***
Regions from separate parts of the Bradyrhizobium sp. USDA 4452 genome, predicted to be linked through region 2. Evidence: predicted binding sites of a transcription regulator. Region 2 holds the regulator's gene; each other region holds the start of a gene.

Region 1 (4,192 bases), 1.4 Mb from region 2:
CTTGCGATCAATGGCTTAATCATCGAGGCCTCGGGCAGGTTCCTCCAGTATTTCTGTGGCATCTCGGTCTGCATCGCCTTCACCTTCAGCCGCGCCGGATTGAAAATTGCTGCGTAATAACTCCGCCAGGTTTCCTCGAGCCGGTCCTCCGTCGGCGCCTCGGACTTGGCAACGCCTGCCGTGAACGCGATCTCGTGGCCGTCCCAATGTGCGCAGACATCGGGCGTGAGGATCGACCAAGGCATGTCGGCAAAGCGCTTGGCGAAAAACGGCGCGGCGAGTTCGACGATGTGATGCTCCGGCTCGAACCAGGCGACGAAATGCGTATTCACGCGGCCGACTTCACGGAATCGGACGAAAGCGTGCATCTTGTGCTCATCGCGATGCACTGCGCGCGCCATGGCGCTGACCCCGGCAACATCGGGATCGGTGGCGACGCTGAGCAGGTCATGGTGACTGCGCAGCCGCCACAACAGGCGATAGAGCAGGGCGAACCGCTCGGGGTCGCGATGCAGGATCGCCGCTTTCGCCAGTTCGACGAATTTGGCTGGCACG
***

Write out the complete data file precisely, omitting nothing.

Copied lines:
Regions from separate parts of the Bradyrhizobium sp. USDA 4452 genome, predicted to be linked through region 2. Evidence: predicted binding sites of a transcription regulator. Region 2 holds the regulator's gene; each other region holds the start of a gene.

Region 1 (4,192 bases), 1.4 Mb from region 2:
CTTGCGATCAATGGCTTAATCATCGAGGCCTCGGGCAGGTTCCTCCAGTATTTCTGTGGCATCTCGGTCTGCATCGCCTTCACCTTCAGCCGCGCCGGATTGAAAATTGCTGCGTAATAACTCCGCCAGGTTTCCTCGAGCCGGTCCTCCGTCGGCGCCTCGGACTTGGCAACGCCTGCCGTGAACGCGATCTCGTGGCCGTCCCAATGTGCGCAGACATCGGGCGTGAGGATCGACCAAGGCATGTCGGCAAAGCGCTTGGCGAAAAACGGCGCGGCGAGTTCGACGATGTGATGCTCCGGCTCGAACCAGGCGACGAAATGCGTATTCACGCGGCCGACTTCACGGAATCGGACGAAAGCGTGCATCTTGTGCTCATCGCGATGCACTGCGCGCGCCATGGCGCTGACCCCGGCAACATCGGGATCGGTGGCGACGCTGAGCAGGTCATGGTGACTGCGCAGCCGCCACAACAGGCGATAGAGCAGGGCGAACCGCTCGGGGTCGCGATGCAGGATCGCCGCTTTCGCCAGTTCGACGAATTTGGCTGGCACG